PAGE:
A lot has happened since the last time I posted to this blog. I adopted a dog, my brother got engaged, my sister had a baby, my parents moved house. As I see the people around me live their lives and move through these milestones of adulthood, I reflect on my own day to day, my own milestones, my own life.
My friend sent me a poem the other day (how lucky I am to have a friend who sends me poetry!) about the feeling of being in neutral. In contrast to euphoric joy or devastating dark days, this neutral state of being feels restful and calm, and much needed. As I read her poem I felt at ease, because this neutral day to day feeling of calm calls to me.
Since adopting Dylan, our Romanian rescue dog, seven months ago, I have found a calmness in my day to day and in the routine he brings into my life. Not to say having a dog is easy all the time, it is absolutely a challenge, but there's an added meaning to each day with this creature that needs me to take care of him. I'm reminded that each day has its own value, even if nothing special or extraordinary happens.
For a long time I watched a lot of videos about productivity on YouTube, and as much as they can be helpful on occasion, they mainly caused a build up of stress and that underlying feeling of not being enough or doing enough. Finding peace in a day that is neither super productive, nor "lazy" (I could write a whole other post about how I don't think laziness exists), has been easier since Dylan came into our lives and I wish I could teach younger me about that feeling. If only I could send her that poem.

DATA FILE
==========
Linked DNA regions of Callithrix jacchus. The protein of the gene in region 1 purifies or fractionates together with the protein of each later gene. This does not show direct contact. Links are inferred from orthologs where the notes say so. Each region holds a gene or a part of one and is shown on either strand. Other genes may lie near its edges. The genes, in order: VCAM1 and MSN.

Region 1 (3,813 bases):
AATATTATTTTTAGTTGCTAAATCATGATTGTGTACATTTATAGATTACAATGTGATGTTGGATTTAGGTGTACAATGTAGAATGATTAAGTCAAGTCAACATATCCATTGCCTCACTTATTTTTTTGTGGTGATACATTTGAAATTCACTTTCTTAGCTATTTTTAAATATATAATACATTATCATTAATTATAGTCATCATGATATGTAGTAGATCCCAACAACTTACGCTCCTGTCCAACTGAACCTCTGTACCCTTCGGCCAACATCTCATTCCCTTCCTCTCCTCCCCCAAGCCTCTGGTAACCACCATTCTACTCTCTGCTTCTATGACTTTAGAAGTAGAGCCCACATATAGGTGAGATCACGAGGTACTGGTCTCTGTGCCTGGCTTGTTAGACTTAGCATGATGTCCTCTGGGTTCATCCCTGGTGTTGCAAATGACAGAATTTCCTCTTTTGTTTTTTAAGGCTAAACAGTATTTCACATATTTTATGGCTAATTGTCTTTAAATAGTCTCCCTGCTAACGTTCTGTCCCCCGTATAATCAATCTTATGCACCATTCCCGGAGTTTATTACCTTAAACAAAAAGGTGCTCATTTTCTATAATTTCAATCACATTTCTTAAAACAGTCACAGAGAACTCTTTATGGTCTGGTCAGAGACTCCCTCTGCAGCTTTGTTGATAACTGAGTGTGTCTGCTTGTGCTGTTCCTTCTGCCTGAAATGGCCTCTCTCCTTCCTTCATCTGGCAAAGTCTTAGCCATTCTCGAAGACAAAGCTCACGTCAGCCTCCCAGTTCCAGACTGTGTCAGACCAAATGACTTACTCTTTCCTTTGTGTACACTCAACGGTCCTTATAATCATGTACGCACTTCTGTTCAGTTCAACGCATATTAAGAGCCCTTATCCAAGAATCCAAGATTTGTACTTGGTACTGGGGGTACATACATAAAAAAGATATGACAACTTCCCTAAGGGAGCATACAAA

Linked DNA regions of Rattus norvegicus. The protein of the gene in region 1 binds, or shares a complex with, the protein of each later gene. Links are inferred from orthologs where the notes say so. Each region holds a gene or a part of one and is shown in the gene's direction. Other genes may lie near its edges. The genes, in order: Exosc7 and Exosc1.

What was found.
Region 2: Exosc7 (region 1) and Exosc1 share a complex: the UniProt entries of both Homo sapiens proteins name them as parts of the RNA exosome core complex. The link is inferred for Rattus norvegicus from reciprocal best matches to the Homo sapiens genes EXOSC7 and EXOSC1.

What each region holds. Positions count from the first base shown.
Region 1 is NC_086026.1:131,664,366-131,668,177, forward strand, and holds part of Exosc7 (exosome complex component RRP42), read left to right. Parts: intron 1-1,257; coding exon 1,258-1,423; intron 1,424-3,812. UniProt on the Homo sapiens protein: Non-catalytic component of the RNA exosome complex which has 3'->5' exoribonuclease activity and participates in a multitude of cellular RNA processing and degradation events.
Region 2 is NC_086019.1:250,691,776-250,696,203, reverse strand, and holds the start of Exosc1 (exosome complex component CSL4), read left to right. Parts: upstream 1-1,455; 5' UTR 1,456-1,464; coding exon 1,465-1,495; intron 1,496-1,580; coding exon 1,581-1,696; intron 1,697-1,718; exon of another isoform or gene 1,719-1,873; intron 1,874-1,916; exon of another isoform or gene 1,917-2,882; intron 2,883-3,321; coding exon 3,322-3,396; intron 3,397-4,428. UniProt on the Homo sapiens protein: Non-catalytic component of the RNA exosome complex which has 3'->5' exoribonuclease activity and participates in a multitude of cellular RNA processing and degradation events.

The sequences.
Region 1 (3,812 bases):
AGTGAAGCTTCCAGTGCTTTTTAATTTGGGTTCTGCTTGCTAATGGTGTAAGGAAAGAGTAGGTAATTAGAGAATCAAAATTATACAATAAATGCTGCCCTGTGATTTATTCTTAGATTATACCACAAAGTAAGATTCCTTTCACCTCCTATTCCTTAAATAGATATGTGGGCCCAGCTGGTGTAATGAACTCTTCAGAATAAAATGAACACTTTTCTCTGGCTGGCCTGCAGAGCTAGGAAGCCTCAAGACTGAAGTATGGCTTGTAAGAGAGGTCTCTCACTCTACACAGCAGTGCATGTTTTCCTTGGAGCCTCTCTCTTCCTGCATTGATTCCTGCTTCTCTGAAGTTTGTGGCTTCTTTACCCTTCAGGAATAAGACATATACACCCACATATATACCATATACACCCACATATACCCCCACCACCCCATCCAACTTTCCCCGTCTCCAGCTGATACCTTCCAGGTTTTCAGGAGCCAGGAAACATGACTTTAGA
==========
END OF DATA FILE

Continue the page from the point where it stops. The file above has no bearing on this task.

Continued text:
It's easy to focus on achieving and producing, on perfection and exceeding expectations, but if a normal day can have value in itself, in those restful moments while the dog is napping and the coffee is brewing, while dinner's in the oven or my phone tells me the Deliveroo rider is on their way, that's where happiness is, I think.
That makes me keen to focus on process rather than result too. As I rewrite my novel and work on a second draft, I try to catch myself in the simpleness of the editing of a sentence or rewrite of a paragraph, enjoying myself. On the days where the result steals focus, I find myself so much more stressed than if I centre my mind on the process itself.
So as my family move through these milestones and day by day goes by, I take a moment to appreciate the dull moments and the simple everyday things. I write a blog post about it and make a cup of tea and watch the dog snooze on a slightly rainy Sunday afternoon. I hope you, reading this, find some peace in your day to day this coming week. I wrote in a song once that "no matter how dull your days turn out to seem always remember that we live for dinnertime stories", but maybe we can live in that dullness too. Let's try it.